3. Once the mixture is thoroughly blended pour some pearl sugar or dessicated coconut or whatever you fancy onto a plate. Using your hands, form balls out of the dough (they can be any size, you can also press the whole mixture into a cake tin, cover with melted chocolate and sprinkle coconut on to make a cake version!) Roll the balls around on the plate until fully coated.
4. Leave them in the fridge to cool. Eat them with a great big glass of ice cold milk!

I hope you enjoy them! Please remember to leave a comment if you have any questions or suggestions for me!

inspire nordic

Weekend Adventures

What activities do you like to do at the weekend? Both yesterday and today my boyfriend and I took our bikes and cycled to the forest on the edge of his little town. We took some drinks with us and stopped at the local supermarket on the way to buy some chocolate. The forest here is absolutely beautiful and if you have the energy to cycle or walk uphill a little you are rewarded at the top with some of the most breathtaking views over the town. Cycling is such a lovely way to get around, especially when it's such a lovely sunny day! Today we went up to where the towns ski jumps are and wandered around a little, picking some flowers - I am amazed at how many pretty wildflowers they have here! 

I hope you had a relaxing weekend. 

inspire nordic

Friday, 24 June 2011

Glad Midsommar! (+ tutorial)

I am currently in Sweden and have spent a very lovely day celebrating midsummer here. 

"Midsommar" is a tradition widely celebrated in Sweden with parties that include dancing and singing around a midsummer pole (midsommarst√•ng) - a type of maypole which is traditionally in the shape of a cross with two wreaths hanging from either side of the horizontal arms of the cross. Although we did not see one of these today since we didn't go out into the countryside, we did observe another midsummer tradition. After a relaxing walk through another part of town, we came to some fields by a forest where we spent an hour or so picking as many different coloured wild flowers as we could find. Afterwards we found a cozy spot on a hillside by the forest where we sat down to make a midsummer wreath (midsommarkrans) for my hair! Below I have included a tutorial, but first, look how beautiful this one is! And in my own country's colours! 

1. Pick a large bunch of flowers with as many different kinds as you can find. I also used reeds and some different kinds of grass to make it look a little more interesting.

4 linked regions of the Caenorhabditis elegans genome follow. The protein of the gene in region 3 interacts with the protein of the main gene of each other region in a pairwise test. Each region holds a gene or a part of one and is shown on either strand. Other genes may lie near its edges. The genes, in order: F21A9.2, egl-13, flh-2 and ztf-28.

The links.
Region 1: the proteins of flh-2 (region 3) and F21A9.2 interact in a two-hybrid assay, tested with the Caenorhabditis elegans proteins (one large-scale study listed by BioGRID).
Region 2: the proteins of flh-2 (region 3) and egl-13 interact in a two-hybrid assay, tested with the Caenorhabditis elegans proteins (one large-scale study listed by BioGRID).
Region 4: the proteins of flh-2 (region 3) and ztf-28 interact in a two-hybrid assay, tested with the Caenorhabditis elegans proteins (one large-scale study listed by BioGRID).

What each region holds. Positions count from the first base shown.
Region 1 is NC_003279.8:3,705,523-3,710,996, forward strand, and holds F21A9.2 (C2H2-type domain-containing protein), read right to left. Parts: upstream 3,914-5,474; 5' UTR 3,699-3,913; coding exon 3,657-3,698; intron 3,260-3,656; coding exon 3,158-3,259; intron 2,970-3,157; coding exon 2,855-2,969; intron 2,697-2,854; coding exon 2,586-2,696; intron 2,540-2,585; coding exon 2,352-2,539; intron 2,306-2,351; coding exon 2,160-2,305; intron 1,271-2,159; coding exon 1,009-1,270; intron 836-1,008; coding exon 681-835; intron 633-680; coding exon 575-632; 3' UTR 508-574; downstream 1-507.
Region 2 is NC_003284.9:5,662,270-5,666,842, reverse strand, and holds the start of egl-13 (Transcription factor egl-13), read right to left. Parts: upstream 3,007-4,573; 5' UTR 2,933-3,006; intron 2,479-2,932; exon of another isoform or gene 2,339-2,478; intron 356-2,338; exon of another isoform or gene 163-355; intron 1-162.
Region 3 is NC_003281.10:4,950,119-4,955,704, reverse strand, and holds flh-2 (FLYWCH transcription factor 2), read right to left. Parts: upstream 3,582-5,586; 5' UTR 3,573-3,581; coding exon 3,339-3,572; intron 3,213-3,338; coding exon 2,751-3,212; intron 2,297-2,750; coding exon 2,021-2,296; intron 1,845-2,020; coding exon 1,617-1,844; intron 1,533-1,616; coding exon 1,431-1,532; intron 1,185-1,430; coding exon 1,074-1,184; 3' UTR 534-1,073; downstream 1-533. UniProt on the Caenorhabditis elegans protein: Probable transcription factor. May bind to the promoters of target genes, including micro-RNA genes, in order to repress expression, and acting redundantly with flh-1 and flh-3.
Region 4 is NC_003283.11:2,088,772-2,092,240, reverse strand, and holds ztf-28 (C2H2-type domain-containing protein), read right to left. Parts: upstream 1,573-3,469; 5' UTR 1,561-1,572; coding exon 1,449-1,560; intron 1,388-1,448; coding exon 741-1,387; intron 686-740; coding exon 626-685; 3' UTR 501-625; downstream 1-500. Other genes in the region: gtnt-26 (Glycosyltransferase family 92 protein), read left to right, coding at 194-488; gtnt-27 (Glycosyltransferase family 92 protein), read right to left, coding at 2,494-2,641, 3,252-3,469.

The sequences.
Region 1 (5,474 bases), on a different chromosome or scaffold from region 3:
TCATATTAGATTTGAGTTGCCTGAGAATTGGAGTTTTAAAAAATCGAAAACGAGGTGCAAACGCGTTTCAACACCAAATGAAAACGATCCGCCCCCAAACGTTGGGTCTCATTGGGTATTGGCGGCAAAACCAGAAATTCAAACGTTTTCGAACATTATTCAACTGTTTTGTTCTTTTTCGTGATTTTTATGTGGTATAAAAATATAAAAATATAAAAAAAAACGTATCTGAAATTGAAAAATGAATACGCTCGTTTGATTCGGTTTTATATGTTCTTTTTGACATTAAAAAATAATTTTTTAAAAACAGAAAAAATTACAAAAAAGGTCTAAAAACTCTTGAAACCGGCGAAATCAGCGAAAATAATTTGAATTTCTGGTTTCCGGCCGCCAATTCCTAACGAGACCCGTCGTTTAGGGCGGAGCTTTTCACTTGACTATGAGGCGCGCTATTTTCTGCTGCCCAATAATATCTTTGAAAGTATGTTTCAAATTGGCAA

2. Gather some birch-shoots. These need to be bent round into a circle large enough to sit on the crown of your head. Twist and twine the shoots around one another (use 3-4) to ensure they stay put and, if necessary, tie the ends together when forming the ring using thread, wire or string. 

3. Arrange the flowers into smaller bunches and cut the stalks down until they are just a few inches tall. 

4. Secure the smaller bunches to the wreath, placing one behind the other, fastening each bunch with a little thread. Be generous with the amount of flowers in order to build the wreath up into a pretty arrangement. 

5. Once you have fastened the bunches all the way round the wreath, check to see if there are any gaps that need filling. If you have any flowers left over, thread them into wherever you can find thread. It will not only make the wreath appear fuller but will also cover any threads that are still visible. 

Mine ended up enormous, so perhaps it is better to trim it a little so that it looks neater! 

Swedes usually end the day with a surprisingly simple meal of pickled herring and new potatoes before setting about dancing and singing into the night, which at this time of the year, never quite makes it to darkness! 

In what I think is a rather lovely and romantic tradition, many Swedish girls on their way home from the nights' celebrations would pick seven flowers of different varieties to place under their pillows in order to dream of the man they would someday marry. Who would you hope to dream of?

inspire nordic